Stress is a perfectly normal experience in life which can be triggered by circumstances individual to each of us.
While we rarely hear anyone saying, “I’m so happy to be stressed”, there are definitely some stresses in our life that can be considered as ‘good stress’.
So, what is stress anyway?
Stress is your body’s way of responding to a perceived demand or physical threat. We often feel stress as a physical or emotional response which causes our body to enter a state of protection called “fight-or-flight”. Whether our stress is impacting physical or emotional being, any kind of threat to the body has a major influence on our mood, well-being and health.
Stress can be triggered from a range of things in our lives that affects us all in different ways. You might notice, sometimes feeling stressed can motivate us to accomplish goals and work productively, while other times it can leave us feeling totally overwhelmed and unable to move forward. Often, because we are from all different walks of life, our triggers and symptoms of stress vary. This is where we need to identify both the physical and emotional symptoms of our own stress. Some these symptoms may include:
- Low energy
- Upset stomach, including diarrhoea, constipation, and nausea
- Aches, pains, and tense muscles
- Chest pain and rapid heartbeat
- Frequent colds and infections
- Loss of sexual desire and/or ability
- Nervousness and shaking, ringing in the ear, cold or sweaty hands and feet
- Dry mouth and difficulty swallowing
- Clenched jaw and grinding teeth
- Becoming easily agitated, frustrated, and moody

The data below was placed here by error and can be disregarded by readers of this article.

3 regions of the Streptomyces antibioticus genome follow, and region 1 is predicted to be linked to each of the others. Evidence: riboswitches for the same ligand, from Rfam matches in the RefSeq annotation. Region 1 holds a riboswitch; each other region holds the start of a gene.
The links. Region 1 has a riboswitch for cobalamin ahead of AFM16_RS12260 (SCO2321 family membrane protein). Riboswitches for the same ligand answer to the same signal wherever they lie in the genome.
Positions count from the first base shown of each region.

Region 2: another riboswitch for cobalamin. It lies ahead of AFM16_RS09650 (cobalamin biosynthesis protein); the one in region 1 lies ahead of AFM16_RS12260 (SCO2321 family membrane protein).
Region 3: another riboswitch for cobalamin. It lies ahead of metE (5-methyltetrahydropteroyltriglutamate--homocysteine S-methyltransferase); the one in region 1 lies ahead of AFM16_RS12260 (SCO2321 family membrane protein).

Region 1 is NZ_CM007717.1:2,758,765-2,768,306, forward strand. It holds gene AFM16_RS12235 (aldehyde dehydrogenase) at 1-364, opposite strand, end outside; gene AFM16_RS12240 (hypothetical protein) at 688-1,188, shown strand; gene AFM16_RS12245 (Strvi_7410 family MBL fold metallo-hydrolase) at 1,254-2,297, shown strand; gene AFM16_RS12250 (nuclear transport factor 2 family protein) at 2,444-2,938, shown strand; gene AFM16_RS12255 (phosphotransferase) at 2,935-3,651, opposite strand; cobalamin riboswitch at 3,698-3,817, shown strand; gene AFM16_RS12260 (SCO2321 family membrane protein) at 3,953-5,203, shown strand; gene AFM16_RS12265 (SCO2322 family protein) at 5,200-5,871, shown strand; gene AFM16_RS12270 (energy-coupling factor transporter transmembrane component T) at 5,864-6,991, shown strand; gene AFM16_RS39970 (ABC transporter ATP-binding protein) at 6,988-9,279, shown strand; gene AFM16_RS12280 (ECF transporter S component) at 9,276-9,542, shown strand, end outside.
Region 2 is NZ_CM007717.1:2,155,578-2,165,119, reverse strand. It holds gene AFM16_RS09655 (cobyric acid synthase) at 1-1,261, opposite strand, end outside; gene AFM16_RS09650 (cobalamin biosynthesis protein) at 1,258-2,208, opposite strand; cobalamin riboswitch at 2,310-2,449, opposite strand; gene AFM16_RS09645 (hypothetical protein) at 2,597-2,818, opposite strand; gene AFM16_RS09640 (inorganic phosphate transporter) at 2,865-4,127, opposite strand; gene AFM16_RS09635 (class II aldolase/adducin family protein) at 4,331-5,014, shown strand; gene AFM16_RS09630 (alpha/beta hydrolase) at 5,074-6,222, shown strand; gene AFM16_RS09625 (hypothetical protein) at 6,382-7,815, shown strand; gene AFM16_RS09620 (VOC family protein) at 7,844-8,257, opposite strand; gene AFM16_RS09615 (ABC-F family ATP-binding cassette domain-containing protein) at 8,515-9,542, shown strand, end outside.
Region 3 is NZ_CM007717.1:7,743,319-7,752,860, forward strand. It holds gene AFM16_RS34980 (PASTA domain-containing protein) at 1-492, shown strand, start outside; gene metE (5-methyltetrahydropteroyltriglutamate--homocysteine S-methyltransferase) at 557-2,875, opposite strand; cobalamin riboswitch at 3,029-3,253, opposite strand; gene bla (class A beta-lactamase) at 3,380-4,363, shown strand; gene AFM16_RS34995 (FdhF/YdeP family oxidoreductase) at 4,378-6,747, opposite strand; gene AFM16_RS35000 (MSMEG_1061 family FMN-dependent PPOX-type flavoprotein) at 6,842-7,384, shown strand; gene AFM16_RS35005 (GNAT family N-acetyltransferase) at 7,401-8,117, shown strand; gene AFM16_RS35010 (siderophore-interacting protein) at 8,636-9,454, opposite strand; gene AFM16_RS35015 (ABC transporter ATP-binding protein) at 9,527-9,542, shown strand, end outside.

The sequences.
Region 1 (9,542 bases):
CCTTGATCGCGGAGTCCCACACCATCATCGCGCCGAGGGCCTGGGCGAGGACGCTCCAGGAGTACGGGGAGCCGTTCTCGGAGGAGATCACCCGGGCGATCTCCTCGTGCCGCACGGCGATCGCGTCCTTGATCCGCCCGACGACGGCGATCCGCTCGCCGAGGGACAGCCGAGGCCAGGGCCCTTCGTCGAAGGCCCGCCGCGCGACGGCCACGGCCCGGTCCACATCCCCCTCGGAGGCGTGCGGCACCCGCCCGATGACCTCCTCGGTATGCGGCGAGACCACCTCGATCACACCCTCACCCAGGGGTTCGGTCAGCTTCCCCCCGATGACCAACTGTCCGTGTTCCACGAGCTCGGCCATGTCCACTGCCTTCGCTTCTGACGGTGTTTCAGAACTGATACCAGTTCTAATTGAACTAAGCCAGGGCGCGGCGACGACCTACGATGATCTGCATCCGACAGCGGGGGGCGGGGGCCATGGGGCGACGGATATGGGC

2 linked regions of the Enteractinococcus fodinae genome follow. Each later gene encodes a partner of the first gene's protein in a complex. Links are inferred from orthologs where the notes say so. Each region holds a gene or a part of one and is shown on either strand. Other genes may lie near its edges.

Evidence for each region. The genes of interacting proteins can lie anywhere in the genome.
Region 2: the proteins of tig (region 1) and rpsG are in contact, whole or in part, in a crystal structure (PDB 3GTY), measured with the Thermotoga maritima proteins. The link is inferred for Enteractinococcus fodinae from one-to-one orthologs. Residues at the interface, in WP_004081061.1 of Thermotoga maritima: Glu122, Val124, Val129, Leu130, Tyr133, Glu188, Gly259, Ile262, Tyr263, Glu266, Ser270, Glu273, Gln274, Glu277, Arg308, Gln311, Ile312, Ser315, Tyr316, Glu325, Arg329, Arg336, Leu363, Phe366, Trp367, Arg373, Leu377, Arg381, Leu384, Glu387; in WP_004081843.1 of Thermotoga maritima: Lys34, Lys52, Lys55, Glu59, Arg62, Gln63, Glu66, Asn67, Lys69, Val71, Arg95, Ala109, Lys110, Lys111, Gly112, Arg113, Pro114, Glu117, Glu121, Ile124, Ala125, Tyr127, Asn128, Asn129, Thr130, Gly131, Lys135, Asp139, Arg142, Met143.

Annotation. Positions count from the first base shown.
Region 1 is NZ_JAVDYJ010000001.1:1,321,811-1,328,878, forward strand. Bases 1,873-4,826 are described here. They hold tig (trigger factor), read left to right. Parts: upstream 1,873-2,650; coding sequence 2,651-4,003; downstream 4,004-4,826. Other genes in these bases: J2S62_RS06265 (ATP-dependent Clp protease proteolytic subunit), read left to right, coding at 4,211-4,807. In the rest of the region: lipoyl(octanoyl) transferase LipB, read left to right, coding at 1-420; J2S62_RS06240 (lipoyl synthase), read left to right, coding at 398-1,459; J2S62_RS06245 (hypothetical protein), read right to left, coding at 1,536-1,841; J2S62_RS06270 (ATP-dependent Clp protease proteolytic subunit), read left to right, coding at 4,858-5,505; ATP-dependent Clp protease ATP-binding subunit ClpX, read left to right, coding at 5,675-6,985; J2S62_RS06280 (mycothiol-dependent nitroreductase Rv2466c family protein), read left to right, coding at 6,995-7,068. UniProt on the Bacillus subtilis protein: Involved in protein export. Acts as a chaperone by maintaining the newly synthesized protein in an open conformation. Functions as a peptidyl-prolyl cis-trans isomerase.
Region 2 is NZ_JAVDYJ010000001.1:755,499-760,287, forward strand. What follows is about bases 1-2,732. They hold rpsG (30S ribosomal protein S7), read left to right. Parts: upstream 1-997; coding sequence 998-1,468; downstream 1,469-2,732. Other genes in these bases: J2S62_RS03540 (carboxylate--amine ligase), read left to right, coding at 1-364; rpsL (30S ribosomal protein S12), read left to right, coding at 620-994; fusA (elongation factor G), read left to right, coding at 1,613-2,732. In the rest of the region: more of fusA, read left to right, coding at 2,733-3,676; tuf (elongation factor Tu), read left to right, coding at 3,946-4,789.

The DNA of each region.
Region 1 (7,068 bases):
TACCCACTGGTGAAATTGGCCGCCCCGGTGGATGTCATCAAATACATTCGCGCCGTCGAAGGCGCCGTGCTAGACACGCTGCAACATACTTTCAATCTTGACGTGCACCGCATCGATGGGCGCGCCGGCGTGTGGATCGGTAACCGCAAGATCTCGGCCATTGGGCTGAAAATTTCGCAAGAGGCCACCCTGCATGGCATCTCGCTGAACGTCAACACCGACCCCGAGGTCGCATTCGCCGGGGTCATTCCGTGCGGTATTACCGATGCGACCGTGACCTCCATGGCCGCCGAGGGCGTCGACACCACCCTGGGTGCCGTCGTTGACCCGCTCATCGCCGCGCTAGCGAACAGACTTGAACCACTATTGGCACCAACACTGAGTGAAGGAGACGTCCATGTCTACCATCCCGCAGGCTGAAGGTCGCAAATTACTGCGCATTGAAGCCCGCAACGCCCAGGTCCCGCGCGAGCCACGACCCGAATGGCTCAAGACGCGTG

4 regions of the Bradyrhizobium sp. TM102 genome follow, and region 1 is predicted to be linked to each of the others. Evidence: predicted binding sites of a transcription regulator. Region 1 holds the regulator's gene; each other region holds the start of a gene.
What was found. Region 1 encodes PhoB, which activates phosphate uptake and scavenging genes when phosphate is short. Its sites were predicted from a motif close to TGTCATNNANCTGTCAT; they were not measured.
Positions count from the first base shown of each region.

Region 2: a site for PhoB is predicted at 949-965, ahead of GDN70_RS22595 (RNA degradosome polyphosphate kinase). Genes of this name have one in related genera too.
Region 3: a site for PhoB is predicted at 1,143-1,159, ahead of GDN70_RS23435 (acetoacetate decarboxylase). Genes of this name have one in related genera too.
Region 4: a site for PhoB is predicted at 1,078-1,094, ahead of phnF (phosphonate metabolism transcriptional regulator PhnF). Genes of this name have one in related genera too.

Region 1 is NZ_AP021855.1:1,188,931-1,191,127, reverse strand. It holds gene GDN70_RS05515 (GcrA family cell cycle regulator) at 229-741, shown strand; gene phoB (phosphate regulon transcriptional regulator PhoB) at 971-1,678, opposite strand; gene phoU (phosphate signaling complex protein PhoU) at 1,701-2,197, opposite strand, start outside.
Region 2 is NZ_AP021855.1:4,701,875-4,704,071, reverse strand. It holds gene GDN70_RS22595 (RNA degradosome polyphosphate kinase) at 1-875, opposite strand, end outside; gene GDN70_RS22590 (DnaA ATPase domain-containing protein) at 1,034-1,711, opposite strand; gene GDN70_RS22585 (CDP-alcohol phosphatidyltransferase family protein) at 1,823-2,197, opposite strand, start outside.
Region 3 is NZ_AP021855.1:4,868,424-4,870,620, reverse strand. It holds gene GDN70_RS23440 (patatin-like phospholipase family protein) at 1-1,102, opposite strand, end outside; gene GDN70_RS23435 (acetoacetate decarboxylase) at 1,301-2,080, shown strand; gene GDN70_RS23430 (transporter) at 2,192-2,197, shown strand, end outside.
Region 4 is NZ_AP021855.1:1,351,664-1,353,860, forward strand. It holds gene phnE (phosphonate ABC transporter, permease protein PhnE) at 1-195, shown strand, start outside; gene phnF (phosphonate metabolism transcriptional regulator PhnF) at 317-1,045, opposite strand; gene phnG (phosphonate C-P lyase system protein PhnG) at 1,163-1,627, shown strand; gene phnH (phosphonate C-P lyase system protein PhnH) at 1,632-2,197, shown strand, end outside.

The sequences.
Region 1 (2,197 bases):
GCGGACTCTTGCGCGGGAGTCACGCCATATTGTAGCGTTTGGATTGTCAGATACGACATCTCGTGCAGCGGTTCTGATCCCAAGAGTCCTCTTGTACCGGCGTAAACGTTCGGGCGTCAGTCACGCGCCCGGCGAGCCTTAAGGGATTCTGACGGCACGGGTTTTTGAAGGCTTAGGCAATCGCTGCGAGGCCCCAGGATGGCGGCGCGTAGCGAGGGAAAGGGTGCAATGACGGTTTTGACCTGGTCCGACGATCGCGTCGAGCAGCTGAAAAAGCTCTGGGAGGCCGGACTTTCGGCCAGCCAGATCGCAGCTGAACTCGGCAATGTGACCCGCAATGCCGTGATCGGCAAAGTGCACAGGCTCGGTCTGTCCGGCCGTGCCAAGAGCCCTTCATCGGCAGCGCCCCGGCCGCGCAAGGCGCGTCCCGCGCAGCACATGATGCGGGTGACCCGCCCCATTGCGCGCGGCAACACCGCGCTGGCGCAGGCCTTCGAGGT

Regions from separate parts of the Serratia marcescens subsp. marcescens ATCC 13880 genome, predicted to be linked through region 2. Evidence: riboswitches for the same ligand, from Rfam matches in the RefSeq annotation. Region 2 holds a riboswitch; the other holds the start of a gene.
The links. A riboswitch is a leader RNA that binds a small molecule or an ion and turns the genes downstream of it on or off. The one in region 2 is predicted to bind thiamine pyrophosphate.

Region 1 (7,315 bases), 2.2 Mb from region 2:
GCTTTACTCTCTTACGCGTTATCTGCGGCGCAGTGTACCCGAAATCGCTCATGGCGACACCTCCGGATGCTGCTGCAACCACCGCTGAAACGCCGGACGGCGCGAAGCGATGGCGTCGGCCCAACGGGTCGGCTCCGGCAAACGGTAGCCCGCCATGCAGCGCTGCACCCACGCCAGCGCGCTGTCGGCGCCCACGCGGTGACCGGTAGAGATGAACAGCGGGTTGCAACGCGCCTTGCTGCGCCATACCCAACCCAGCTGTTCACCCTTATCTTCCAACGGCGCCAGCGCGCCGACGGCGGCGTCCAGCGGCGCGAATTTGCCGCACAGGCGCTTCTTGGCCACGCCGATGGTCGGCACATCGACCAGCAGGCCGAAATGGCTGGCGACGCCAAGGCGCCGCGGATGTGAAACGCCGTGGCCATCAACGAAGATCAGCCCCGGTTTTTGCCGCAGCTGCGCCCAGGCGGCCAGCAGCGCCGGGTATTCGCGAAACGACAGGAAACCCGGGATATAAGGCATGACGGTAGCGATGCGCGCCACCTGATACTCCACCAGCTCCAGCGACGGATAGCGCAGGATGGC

- Feeling overwhelmed, like you are losing control or need to take control
- Having difficulty relaxing and quieting your mind
- Feeling bad about yourself (low self-esteem), lonely, worthless, and depressed
- Avoiding others
- Constant worrying
- Racing thoughts
- Forgetfulness and disorganization
- Inability to focus
- Poor judgment
- Being pessimistic or seeing only the negative side
Good stress vs bad stress
While a lot of us associate stress as a negative impact in our life, often we don’t realise there is healthy stressors that that can be considered good. Stress that motivates us to move forward can be considered good, while stress that impacts our health and wellbeing is notably bad news.
How is some stress good?
In small doses, stress can work to our advantage. It has the ability to advise us how to respond to a situation based off the stressor hormones released in the body. Essentially, when we experience stress in small doses within certain situations, it can motivate and drive us to work efficiently and achieve our goals.
This is because when stress hormones such as cortisol, epinephrine, norepinephrine are released, our body signals a fight-or-flight response that can actually result in positive outcomes. An example of good stress would be adrenaline based activities such as bungee jumping or on the other hand, being productive at work to complete a short term target.
Sources of bad stress
Bad stress can be categorised in two different ways, acute or chronic. We usually experience acute stress as quick spurts of energy toward a surprise trigger such as dodging harms way. Usually, acute stress subsides when a solution is found or a problem is resolve, therefore returning us to a neutral state.
On the other hand, Chronic stress is a repeated stress that feels never ending. We may experience this type of bad stress in serious situations such as continual pressures at work or situations including recurring conflict.
Sarah Bergman provides counselling through the practice of Psychotherapy for coping with stress and anxiety at her Tweed Heads Practice. When you attend counselling with Sarah, you can expect to be treated to the highest standard in a warm and supportive environment. Visit www.counsellingonthecoast.com.au